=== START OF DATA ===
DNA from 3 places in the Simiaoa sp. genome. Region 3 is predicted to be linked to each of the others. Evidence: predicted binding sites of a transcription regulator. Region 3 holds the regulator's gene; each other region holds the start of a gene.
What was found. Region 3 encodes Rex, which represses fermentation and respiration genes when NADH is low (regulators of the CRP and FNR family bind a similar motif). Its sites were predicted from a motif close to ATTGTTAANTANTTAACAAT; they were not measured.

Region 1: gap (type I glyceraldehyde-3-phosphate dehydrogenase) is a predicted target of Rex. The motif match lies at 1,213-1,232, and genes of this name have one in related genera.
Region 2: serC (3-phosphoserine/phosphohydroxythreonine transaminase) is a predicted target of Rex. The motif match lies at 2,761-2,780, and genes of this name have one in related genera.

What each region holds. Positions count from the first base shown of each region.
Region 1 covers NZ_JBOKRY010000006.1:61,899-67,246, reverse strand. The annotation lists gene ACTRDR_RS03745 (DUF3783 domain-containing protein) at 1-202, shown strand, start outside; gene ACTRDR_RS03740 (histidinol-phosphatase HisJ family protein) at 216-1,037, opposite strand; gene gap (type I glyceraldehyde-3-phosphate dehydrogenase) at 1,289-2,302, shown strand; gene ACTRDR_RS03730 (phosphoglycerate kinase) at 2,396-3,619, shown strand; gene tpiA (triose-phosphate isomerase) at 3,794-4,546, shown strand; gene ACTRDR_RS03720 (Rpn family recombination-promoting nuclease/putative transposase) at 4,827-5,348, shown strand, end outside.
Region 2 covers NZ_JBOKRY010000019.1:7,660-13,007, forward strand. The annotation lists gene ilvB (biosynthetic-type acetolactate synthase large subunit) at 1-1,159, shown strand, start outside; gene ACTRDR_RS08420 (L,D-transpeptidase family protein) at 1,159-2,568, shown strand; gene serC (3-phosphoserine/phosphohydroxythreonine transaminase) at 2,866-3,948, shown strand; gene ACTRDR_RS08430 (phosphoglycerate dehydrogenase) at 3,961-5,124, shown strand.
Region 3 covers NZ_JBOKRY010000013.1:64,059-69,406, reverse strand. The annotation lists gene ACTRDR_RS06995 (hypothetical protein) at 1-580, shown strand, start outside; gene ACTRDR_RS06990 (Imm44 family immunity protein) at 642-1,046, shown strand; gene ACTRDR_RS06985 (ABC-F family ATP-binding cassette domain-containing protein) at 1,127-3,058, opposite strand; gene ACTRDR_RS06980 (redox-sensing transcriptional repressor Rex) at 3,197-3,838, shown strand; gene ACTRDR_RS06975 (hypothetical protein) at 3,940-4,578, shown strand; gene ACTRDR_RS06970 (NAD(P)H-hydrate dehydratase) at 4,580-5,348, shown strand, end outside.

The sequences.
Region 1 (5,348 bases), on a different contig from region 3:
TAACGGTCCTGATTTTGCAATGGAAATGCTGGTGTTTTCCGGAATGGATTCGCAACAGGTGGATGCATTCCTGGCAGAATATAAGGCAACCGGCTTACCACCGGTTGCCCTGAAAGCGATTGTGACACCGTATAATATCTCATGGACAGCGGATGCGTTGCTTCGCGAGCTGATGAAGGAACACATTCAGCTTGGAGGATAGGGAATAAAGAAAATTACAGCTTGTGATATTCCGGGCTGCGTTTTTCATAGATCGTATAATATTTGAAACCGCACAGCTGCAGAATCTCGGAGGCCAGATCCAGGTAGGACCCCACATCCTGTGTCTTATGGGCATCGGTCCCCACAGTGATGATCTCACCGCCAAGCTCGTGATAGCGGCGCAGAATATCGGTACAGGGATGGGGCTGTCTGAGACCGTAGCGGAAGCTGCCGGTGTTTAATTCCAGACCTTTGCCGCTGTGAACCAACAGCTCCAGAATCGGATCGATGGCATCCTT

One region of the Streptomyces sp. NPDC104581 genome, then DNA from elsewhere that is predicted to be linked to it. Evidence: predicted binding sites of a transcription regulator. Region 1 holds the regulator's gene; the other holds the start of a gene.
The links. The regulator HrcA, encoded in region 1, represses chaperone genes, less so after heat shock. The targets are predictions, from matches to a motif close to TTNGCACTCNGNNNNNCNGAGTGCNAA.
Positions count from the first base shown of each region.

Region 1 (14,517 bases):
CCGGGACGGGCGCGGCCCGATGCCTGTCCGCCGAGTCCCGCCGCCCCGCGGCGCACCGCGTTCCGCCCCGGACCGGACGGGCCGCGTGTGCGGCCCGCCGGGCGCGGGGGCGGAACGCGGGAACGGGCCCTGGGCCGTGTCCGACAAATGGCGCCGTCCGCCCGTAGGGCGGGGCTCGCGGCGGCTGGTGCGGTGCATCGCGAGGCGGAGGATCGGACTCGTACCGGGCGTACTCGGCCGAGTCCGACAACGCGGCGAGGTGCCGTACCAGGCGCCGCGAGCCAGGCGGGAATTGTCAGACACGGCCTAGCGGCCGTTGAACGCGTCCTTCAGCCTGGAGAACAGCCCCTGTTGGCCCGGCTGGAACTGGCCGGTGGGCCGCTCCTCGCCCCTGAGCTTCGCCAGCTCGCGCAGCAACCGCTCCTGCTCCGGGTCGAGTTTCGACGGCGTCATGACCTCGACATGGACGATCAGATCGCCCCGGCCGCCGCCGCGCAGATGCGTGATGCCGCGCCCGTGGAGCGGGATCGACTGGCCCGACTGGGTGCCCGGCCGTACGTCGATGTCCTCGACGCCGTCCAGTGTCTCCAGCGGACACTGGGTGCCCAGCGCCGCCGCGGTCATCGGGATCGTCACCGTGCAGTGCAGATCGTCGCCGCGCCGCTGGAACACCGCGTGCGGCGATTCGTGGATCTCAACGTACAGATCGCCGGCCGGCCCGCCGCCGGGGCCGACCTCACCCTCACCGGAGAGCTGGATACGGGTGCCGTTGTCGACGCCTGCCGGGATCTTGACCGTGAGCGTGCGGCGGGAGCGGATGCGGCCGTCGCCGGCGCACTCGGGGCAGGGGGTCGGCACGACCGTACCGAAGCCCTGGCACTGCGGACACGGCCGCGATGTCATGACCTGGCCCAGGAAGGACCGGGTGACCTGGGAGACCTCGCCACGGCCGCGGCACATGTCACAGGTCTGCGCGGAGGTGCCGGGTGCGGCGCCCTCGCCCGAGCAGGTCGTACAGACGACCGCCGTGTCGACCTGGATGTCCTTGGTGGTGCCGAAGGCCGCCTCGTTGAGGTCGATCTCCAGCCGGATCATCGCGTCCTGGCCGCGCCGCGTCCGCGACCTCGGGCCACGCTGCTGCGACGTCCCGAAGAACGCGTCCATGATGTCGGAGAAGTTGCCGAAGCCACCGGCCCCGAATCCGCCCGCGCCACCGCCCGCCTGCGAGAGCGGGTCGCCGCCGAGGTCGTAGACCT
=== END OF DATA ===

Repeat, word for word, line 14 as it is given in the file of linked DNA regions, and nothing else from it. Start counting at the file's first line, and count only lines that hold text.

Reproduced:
Positions count from the first base shown of each region.